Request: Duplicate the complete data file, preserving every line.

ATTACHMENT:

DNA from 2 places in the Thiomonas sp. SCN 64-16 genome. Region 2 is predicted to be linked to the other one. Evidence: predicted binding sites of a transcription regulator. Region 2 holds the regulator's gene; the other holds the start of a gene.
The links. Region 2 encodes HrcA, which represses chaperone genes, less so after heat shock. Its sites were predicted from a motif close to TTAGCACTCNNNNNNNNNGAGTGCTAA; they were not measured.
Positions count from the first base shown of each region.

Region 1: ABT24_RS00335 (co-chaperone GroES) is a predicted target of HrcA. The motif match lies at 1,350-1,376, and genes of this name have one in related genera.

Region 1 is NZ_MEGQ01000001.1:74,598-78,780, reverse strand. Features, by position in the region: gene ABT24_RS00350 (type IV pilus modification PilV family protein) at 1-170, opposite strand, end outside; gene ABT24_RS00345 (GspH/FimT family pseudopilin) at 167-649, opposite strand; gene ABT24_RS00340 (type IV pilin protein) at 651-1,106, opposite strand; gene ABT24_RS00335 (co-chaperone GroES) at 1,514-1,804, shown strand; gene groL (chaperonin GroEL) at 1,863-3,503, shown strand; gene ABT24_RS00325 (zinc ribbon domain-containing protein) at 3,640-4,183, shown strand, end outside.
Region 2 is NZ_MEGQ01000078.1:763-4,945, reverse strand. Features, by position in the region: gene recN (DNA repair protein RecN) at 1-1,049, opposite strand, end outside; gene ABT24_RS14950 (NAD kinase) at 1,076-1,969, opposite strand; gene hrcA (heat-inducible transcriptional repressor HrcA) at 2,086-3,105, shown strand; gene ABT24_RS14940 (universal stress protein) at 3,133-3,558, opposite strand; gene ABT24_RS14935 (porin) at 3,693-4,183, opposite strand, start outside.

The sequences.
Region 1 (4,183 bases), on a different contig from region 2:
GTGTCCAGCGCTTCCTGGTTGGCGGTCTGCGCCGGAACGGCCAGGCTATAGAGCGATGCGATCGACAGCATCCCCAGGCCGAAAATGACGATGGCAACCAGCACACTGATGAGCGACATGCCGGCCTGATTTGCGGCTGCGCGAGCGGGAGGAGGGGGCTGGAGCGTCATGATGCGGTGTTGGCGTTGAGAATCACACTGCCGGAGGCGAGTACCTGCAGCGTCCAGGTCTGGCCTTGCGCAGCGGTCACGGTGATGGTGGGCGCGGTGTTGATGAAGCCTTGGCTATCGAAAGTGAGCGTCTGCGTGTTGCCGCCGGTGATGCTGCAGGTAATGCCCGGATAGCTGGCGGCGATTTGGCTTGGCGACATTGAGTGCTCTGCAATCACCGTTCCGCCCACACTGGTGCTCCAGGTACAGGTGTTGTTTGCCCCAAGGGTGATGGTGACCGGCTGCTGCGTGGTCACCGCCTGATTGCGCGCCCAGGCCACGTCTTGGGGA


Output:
DNA from 2 places in the Thiomonas sp. SCN 64-16 genome. Region 2 is predicted to be linked to the other one. Evidence: predicted binding sites of a transcription regulator. Region 2 holds the regulator's gene; the other holds the start of a gene.
The links. Region 2 encodes HrcA, which represses chaperone genes, less so after heat shock. Its sites were predicted from a motif close to TTAGCACTCNNNNNNNNNGAGTGCTAA; they were not measured.
Positions count from the first base shown of each region.

Region 1: ABT24_RS00335 (co-chaperone GroES) is a predicted target of HrcA. The motif match lies at 1,350-1,376, and genes of this name have one in related genera.

Region 1 is NZ_MEGQ01000001.1:74,598-78,780, reverse strand. Features, by position in the region: gene ABT24_RS00350 (type IV pilus modification PilV family protein) at 1-170, opposite strand, end outside; gene ABT24_RS00345 (GspH/FimT family pseudopilin) at 167-649, opposite strand; gene ABT24_RS00340 (type IV pilin protein) at 651-1,106, opposite strand; gene ABT24_RS00335 (co-chaperone GroES) at 1,514-1,804, shown strand; gene groL (chaperonin GroEL) at 1,863-3,503, shown strand; gene ABT24_RS00325 (zinc ribbon domain-containing protein) at 3,640-4,183, shown strand, end outside.
Region 2 is NZ_MEGQ01000078.1:763-4,945, reverse strand. Features, by position in the region: gene recN (DNA repair protein RecN) at 1-1,049, opposite strand, end outside; gene ABT24_RS14950 (NAD kinase) at 1,076-1,969, opposite strand; gene hrcA (heat-inducible transcriptional repressor HrcA) at 2,086-3,105, shown strand; gene ABT24_RS14940 (universal stress protein) at 3,133-3,558, opposite strand; gene ABT24_RS14935 (porin) at 3,693-4,183, opposite strand, start outside.

The sequences.
Region 1 (4,183 bases), on a different contig from region 2:
GTGTCCAGCGCTTCCTGGTTGGCGGTCTGCGCCGGAACGGCCAGGCTATAGAGCGATGCGATCGACAGCATCCCCAGGCCGAAAATGACGATGGCAACCAGCACACTGATGAGCGACATGCCGGCCTGATTTGCGGCTGCGCGAGCGGGAGGAGGGGGCTGGAGCGTCATGATGCGGTGTTGGCGTTGAGAATCACACTGCCGGAGGCGAGTACCTGCAGCGTCCAGGTCTGGCCTTGCGCAGCGGTCACGGTGATGGTGGGCGCGGTGTTGATGAAGCCTTGGCTATCGAAAGTGAGCGTCTGCGTGTTGCCGCCGGTGATGCTGCAGGTAATGCCCGGATAGCTGGCGGCGATTTGGCTTGGCGACATTGAGTGCTCTGCAATCACCGTTCCGCCCACACTGGTGCTCCAGGTACAGGTGTTGTTTGCCCCAAGGGTGATGGTGACCGGCTGCTGCGTGGTCACCGCCTGATTGCGCGCCCAGGCCACGTCTTGGGGA